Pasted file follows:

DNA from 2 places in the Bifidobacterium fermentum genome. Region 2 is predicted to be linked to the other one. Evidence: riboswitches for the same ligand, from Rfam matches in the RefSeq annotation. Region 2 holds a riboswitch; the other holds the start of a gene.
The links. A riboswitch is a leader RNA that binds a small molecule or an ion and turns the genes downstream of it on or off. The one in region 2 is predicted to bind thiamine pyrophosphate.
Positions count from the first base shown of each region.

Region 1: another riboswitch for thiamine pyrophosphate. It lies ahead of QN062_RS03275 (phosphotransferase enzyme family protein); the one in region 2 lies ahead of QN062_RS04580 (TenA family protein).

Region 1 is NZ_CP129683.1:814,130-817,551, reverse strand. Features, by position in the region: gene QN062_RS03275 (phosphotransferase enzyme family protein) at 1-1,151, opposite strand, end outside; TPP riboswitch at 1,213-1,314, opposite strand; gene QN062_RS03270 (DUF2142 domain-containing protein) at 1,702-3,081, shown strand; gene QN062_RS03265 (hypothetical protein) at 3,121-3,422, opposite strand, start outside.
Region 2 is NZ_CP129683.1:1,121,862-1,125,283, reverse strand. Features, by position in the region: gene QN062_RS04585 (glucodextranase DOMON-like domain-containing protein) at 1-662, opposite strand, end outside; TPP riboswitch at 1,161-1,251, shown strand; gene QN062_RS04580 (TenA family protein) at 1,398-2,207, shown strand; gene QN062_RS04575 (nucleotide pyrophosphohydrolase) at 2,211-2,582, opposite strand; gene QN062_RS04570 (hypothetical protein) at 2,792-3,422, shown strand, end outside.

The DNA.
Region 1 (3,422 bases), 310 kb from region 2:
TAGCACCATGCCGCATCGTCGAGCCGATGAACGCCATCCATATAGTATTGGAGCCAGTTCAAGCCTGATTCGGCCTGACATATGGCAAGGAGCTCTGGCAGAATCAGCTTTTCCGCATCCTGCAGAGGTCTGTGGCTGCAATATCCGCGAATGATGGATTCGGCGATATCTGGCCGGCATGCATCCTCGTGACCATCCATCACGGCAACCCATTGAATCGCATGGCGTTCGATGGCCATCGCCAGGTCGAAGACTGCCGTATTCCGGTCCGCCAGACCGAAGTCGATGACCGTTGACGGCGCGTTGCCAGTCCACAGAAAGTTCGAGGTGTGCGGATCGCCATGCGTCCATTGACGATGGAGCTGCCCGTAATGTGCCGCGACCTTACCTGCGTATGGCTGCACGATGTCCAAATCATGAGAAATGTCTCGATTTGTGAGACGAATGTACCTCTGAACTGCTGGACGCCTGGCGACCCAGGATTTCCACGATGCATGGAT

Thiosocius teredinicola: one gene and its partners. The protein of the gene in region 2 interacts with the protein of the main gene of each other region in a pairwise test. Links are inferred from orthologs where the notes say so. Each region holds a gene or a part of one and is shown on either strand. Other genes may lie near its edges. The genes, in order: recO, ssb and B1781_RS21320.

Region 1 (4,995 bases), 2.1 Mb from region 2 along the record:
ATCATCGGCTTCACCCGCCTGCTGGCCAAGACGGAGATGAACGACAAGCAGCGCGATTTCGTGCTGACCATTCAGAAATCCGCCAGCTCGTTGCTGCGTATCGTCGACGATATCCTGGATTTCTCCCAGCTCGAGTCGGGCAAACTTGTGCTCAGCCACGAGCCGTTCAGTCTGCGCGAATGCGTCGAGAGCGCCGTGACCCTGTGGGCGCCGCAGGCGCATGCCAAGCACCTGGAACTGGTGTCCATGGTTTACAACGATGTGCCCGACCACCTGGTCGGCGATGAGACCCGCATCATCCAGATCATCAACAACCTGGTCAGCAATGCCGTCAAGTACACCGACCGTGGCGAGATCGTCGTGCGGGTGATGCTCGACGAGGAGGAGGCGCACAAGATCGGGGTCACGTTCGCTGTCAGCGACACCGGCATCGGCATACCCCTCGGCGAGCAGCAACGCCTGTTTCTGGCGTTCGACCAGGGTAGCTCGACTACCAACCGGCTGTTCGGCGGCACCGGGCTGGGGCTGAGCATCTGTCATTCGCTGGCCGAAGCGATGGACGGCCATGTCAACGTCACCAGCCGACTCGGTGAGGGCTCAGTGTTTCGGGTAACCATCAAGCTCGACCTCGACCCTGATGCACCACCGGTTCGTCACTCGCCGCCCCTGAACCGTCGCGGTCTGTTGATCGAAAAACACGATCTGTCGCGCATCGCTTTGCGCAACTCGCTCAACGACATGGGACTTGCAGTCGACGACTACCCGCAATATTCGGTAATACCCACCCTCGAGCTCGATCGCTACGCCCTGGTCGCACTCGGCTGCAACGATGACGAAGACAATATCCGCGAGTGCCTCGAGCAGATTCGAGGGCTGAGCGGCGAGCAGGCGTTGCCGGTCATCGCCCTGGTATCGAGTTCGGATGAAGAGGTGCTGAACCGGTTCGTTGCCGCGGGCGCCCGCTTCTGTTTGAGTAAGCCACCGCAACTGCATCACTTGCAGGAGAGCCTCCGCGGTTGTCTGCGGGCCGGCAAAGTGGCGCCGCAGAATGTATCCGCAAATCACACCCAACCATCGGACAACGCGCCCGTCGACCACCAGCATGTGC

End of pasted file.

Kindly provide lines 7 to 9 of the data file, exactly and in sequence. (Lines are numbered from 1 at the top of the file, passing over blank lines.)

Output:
The DNA.
Region 1 (3,422 bases), 310 kb from region 2:
TAGCACCATGCCGCATCGTCGAGCCGATGAACGCCATCCATATAGTATTGGAGCCAGTTCAAGCCTGATTCGGCCTGACATATGGCAAGGAGCTCTGGCAGAATCAGCTTTTCCGCATCCTGCAGAGGTCTGTGGCTGCAATATCCGCGAATGATGGATTCGGCGATATCTGGCCGGCATGCATCCTCGTGACCATCCATCACGGCAACCCATTGAATCGCATGGCGTTCGATGGCCATCGCCAGGTCGAAGACTGCCGTATTCCGGTCCGCCAGACCGAAGTCGATGACCGTTGACGGCGCGTTGCCAGTCCACAGAAAGTTCGAGGTGTGCGGATCGCCATGCGTCCATTGACGATGGAGCTGCCCGTAATGTGCCGCGACCTTACCTGCGTATGGCTGCACGATGTCCAAATCATGAGAAATGTCTCGATTTGTGAGACGAATGTACCTCTGAACTGCTGGACGCCTGGCGACCCAGGATTTCCACGATGCATGGAT